Have you ever wondered about aspartame? The stuff of Nutri-Sweet, myths and legends online and in frenzied emails, thrust at you with the fervor of someone who is sure the world is ending with the sample packets of Phenalalynine raining from the sky.
I used to laugh. I sent along the Snopes.com site. I drank my Diet Coke.
A friend at a board posted the link to a movie called Sweet Misery a few days ago. We had had discussions of the problems with aspartame, but as an avowed fan of Diet Coke for years, I wasn’t about to give up my one sole vice. I am also not a fan of the fear tactics of well-meaning folks who say that if you drink aspartame your head will ‘asplode’.
We’ve been told eggs are dangerous, and then that eggs are all right. That smoking was all right, and now that smoking is dangerous. It seems as though the whims of the nation change, leaving many in the comets tail as it passes by. In all of this changing chaos, Low Carbohydrate Lifestylers fly in the face of a nation who thinks that high-calorie, low-fat diets are the way to live healthfully.
We follow this lifestyle, not because of anecdotal evidence, but because we know the benefits of a largely grain-free, whole foods existence. We can’t afford to be chicken littles, running around crying that the sky is falling. Instead, we provide the blood workups. The cholesterol tests. The empirical evidence which shows health and sustenance on this way of eating. We show, not through sensationalism and screaming from street corners or placards, but with empirical data
People are rational and cogent. Making claims toward Aspartame (the mainstay of many a weight loss plan) should merit no less the same attention to detail, taking into account that scare tactics are no more the answer than lack of actual evidence.
One thing that hasn’t changed is that neurological problems are increasing in this country at an alarming rate. Why? The answers could be in the very substances we are willingly ingesting, when we’re not breathing it (polluted air) or absorbing it (lead).
Research and empirical data are the key when trying to help people to understand. It’s worth the effort to win advocates with knowledge and without fear. This isn’t religion. This is science.
Aspartame is something which has been prone to over-sensalization.
There are a lot of scare tactics out there warning people off of many things.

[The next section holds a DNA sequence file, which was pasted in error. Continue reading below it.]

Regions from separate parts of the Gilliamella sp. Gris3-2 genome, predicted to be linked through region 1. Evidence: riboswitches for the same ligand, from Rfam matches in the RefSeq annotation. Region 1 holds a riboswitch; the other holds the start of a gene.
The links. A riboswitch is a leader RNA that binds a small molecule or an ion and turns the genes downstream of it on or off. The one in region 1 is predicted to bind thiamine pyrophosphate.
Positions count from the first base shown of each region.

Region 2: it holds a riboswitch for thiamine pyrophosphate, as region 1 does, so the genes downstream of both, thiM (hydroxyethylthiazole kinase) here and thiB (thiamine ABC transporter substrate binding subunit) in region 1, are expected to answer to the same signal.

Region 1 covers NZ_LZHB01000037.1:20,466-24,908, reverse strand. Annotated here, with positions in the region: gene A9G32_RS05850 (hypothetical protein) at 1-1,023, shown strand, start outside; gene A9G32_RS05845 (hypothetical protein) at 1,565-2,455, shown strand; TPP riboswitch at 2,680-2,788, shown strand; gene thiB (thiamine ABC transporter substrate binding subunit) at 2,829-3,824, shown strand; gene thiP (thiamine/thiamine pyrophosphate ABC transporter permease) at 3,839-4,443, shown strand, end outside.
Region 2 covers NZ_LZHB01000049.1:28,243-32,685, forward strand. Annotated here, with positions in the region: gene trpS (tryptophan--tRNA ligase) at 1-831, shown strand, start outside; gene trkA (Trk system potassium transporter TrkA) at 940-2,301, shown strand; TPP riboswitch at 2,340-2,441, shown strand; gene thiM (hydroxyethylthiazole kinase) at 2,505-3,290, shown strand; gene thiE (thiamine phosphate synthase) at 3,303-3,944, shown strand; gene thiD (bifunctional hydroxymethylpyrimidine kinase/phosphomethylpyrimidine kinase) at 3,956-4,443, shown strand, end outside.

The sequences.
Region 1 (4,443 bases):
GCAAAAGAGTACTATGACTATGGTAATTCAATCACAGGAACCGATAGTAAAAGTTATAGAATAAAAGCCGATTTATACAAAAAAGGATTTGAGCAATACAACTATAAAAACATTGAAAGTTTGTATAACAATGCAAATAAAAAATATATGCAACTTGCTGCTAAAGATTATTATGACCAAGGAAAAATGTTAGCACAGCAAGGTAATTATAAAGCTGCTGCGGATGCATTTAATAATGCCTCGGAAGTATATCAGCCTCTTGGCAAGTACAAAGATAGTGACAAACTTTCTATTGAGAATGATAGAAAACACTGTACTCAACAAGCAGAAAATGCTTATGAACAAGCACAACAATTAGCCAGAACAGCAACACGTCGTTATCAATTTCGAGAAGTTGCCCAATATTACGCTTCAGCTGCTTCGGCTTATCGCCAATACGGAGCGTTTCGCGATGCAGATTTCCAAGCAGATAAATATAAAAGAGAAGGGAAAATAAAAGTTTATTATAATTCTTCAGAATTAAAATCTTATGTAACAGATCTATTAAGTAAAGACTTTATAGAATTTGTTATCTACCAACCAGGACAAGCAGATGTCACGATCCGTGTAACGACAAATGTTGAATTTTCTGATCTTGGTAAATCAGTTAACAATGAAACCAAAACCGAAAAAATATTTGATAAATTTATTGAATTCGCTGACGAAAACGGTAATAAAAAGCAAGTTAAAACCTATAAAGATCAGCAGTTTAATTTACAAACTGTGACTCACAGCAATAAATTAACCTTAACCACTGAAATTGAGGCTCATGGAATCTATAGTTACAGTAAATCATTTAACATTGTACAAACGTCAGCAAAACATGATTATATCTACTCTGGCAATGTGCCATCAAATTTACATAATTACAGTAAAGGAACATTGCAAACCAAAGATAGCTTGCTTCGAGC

People should see the film (I believe), do their own research, and then determine for themselves whether there is something to it. It’s like the SuperSize Me film– there is something for everyone, even if people don’t ascribe to everything in the movie.
It’s worth a watch.
Now, I have seen the movie this morning and I have done my own research.
I am not in any way, shape or form, an aspartame fan, but I am an opposer of sensationalism and appeals to emotion and authority (or to peer pressure and fear mongering).
Despite my dislike for anecdotal evidence as the reasoning for anyone to believe anything (especially online), I will appeal for a moment to my own circumstantial evidence.
For several years I have been suffering from facial numbness. It has been a worrisome continuation of numb face, which especially is exacerbated with stress. This has been a relative new occurrence, beginning in 2006.
In 2007, I was given an MRI (a brain scan) because I was encountering odd tingling in my limbs which came and went, but which were increasing in frequency and in discomfort.
Nearing 2008, I was also encountering dizzy spells, tending to fall down for no reason whatsoever, and more recently have been experiencing lapses in the ability to find the words I want to use when speaking or writing. I will often stop for a moment and think about the word I’m looking for, when, years ago, they found me quickly. It was almost as though I was suffering from aftereffects of stroke. Now I find my vision blurred. I will close my eyes and shake my head to ‘right’ myself, but don’t trust myself to drive on various occasions due to this out-of-the-blue anomaly.